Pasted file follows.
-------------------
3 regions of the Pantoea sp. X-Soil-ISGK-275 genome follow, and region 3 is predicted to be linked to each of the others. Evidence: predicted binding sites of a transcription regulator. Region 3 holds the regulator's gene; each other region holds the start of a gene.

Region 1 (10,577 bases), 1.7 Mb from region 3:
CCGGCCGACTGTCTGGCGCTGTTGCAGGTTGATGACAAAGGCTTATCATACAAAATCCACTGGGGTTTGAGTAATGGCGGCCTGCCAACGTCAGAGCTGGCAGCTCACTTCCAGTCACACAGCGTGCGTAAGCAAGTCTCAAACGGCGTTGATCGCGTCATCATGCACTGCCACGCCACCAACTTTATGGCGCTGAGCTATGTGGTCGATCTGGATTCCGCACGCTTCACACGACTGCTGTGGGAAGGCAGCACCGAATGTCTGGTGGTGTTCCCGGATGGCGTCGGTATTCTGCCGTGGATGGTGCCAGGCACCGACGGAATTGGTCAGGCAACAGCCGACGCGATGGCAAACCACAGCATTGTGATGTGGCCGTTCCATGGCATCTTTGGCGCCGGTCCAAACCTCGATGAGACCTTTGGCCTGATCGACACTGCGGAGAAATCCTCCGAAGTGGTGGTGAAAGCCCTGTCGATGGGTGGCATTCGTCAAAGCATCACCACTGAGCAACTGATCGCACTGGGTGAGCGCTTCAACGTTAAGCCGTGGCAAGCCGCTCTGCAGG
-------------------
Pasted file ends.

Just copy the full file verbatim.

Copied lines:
3 regions of the Pantoea sp. X-Soil-ISGK-275 genome follow, and region 3 is predicted to be linked to each of the others. Evidence: predicted binding sites of a transcription regulator. Region 3 holds the regulator's gene; each other region holds the start of a gene.

Region 1 (10,577 bases), 1.7 Mb from region 3:
CCGGCCGACTGTCTGGCGCTGTTGCAGGTTGATGACAAAGGCTTATCATACAAAATCCACTGGGGTTTGAGTAATGGCGGCCTGCCAACGTCAGAGCTGGCAGCTCACTTCCAGTCACACAGCGTGCGTAAGCAAGTCTCAAACGGCGTTGATCGCGTCATCATGCACTGCCACGCCACCAACTTTATGGCGCTGAGCTATGTGGTCGATCTGGATTCCGCACGCTTCACACGACTGCTGTGGGAAGGCAGCACCGAATGTCTGGTGGTGTTCCCGGATGGCGTCGGTATTCTGCCGTGGATGGTGCCAGGCACCGACGGAATTGGTCAGGCAACAGCCGACGCGATGGCAAACCACAGCATTGTGATGTGGCCGTTCCATGGCATCTTTGGCGCCGGTCCAAACCTCGATGAGACCTTTGGCCTGATCGACACTGCGGAGAAATCCTCCGAAGTGGTGGTGAAAGCCCTGTCGATGGGTGGCATTCGTCAAAGCATCACCACTGAGCAACTGATCGCACTGGGTGAGCGCTTCAACGTTAAGCCGTGGCAAGCCGCTCTGCAGG